New York: J. Rau, 1862. Color lithograph with modern hand coloring. Image measures 9 1/2" x 13 3/4". Sheet measures 12" x 18 3/4"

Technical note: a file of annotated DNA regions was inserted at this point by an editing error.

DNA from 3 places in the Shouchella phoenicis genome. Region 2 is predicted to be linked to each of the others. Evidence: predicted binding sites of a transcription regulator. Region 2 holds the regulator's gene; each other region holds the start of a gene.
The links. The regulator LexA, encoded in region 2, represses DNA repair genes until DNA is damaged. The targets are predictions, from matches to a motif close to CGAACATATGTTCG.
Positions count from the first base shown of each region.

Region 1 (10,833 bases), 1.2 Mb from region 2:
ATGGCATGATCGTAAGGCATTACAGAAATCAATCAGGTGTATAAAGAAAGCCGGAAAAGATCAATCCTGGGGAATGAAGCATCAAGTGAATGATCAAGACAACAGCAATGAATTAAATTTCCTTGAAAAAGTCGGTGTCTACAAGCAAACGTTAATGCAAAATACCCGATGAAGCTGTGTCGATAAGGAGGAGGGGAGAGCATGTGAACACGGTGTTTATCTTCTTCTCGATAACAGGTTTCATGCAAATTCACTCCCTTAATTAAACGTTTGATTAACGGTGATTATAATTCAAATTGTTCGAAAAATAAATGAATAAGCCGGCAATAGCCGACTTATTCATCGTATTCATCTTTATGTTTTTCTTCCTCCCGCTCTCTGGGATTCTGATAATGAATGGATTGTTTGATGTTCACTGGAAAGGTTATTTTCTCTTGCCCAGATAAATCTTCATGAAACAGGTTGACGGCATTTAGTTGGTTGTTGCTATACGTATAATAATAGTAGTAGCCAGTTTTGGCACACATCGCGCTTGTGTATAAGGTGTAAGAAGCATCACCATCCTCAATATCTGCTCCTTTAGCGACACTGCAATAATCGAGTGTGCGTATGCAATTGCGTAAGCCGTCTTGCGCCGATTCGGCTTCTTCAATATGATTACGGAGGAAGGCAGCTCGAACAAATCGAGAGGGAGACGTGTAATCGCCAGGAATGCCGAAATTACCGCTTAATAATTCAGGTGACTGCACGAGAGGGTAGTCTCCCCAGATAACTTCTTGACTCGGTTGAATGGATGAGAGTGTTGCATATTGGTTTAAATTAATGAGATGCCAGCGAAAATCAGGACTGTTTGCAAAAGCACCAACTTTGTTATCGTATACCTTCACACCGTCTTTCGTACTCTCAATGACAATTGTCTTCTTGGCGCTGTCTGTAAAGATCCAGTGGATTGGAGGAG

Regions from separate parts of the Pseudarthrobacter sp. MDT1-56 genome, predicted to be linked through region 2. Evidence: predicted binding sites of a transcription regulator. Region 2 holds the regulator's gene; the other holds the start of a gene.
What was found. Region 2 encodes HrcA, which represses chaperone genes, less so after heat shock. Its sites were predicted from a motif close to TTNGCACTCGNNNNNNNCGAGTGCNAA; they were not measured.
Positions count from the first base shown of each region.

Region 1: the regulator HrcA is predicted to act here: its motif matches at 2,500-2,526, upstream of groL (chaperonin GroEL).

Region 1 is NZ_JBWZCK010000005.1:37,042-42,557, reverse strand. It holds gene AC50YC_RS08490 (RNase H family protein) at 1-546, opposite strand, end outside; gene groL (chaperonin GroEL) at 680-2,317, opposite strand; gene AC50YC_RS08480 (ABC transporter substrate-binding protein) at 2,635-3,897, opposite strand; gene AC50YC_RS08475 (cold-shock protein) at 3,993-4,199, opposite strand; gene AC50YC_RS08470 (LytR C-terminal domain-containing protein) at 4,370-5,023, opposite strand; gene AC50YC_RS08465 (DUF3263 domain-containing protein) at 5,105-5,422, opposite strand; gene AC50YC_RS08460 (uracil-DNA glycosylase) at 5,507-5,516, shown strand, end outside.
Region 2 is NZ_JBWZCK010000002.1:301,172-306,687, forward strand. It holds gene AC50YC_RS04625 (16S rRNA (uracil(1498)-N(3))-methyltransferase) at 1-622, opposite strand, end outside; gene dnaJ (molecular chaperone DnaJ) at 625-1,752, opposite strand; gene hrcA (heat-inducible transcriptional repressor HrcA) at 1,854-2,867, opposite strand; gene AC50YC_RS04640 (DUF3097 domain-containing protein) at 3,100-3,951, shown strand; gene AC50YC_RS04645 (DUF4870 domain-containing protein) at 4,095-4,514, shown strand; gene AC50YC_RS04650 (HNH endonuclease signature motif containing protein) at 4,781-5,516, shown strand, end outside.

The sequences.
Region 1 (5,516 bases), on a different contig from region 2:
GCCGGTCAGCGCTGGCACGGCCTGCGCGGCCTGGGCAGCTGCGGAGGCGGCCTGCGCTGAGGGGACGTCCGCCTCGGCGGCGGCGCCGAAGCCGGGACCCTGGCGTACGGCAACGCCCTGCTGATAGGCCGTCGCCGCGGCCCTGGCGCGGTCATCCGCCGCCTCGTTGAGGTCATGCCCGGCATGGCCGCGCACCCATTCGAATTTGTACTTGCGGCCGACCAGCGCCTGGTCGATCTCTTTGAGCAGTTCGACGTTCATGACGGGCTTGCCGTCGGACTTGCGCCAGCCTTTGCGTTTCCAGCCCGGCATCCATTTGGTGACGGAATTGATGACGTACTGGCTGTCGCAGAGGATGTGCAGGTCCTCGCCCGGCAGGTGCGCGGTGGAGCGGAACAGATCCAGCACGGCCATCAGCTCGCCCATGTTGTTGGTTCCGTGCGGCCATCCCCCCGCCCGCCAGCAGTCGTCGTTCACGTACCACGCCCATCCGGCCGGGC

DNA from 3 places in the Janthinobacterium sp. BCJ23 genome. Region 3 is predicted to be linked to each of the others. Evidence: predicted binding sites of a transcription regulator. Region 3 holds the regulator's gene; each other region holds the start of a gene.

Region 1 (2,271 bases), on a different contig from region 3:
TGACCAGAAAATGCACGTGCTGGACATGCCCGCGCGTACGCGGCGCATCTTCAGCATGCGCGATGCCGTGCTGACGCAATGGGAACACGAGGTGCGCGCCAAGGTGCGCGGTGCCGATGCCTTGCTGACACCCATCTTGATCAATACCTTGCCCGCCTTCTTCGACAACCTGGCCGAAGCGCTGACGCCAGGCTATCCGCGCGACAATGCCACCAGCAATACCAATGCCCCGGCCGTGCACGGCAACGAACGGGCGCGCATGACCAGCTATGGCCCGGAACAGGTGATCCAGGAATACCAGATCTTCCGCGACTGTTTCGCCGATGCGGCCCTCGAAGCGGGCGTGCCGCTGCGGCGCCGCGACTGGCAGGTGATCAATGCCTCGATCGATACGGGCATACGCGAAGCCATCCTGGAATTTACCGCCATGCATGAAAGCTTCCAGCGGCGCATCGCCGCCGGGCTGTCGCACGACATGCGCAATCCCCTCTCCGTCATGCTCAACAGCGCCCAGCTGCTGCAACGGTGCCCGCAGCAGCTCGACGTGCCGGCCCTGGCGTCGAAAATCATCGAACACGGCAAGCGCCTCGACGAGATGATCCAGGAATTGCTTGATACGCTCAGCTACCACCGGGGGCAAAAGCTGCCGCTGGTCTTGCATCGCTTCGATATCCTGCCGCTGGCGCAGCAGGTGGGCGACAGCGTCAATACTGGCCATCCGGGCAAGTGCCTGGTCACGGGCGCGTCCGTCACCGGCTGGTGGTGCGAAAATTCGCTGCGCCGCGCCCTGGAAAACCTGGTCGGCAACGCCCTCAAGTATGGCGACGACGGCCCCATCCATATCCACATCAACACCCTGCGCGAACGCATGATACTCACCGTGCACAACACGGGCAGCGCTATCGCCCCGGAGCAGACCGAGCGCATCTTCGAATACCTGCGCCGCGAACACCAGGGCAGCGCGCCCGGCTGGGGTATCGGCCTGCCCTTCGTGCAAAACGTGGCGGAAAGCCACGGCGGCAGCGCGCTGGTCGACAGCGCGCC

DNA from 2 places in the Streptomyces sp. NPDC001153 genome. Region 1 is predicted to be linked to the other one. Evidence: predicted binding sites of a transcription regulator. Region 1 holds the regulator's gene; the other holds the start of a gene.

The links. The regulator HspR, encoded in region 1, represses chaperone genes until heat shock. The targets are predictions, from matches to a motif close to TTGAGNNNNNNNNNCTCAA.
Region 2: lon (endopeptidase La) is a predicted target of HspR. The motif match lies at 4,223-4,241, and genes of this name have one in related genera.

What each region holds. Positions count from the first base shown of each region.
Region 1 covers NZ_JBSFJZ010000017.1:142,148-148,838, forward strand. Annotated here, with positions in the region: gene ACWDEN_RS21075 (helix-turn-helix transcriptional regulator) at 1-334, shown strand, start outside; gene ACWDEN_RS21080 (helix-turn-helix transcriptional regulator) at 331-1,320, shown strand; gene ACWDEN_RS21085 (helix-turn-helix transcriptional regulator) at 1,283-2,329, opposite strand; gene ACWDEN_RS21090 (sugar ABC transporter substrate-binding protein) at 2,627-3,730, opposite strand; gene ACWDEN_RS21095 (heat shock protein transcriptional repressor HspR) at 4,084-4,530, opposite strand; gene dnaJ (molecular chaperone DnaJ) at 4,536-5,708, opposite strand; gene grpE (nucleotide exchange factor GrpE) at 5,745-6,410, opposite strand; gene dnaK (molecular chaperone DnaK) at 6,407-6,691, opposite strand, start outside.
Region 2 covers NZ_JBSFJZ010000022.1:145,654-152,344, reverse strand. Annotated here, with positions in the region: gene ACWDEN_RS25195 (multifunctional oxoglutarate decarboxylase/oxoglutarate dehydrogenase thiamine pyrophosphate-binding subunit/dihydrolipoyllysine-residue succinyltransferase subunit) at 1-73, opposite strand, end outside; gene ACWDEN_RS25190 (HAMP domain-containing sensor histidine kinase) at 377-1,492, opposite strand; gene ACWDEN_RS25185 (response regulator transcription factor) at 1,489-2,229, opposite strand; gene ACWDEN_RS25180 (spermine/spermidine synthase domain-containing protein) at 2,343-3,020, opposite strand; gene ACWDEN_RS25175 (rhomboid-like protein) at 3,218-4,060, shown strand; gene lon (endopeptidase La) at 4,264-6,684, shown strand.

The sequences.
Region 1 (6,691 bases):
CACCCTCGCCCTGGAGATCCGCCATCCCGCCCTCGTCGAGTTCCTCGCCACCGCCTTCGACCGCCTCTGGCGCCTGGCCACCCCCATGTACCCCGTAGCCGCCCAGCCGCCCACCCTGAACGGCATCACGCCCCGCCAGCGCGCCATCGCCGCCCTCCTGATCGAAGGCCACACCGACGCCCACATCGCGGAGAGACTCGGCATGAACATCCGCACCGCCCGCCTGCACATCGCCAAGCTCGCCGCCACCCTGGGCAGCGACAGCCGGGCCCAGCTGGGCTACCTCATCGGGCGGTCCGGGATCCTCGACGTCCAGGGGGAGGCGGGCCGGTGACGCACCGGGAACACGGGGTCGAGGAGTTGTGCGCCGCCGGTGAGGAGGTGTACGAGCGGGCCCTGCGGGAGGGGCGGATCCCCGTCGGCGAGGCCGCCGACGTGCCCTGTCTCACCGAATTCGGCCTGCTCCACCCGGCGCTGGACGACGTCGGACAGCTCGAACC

This rare view of Central Park shows the Ramble Arch Bridge and the entrance to a nearby cave, surrounded by lush grass and variety of trees. The scene demonstrates why, even today, the bridge is considered one of the park's most picturesque. Visitors dressed in their Sunday best are dwarfed by the rollicking landscape, which, while similar to the park's present appearance, has a particular manicured wildness that characterized Olmstead's original design. The skyline of New York City is visible in the far distance. The view appeared in Rau's 1862 "Central Park Album." It is in good condition with no chips or tears and minor overall discoloration. George Fasel was a German lithographer and painter who immigrated from Karlsruhe to New York in 1850. He was best known for his portraits, religious subjects, and historical scenes. Edward Valois was a lithographer active in New York in the mid-1850s. Their view of Central Park is a beautiful and scarce memento of the park's past.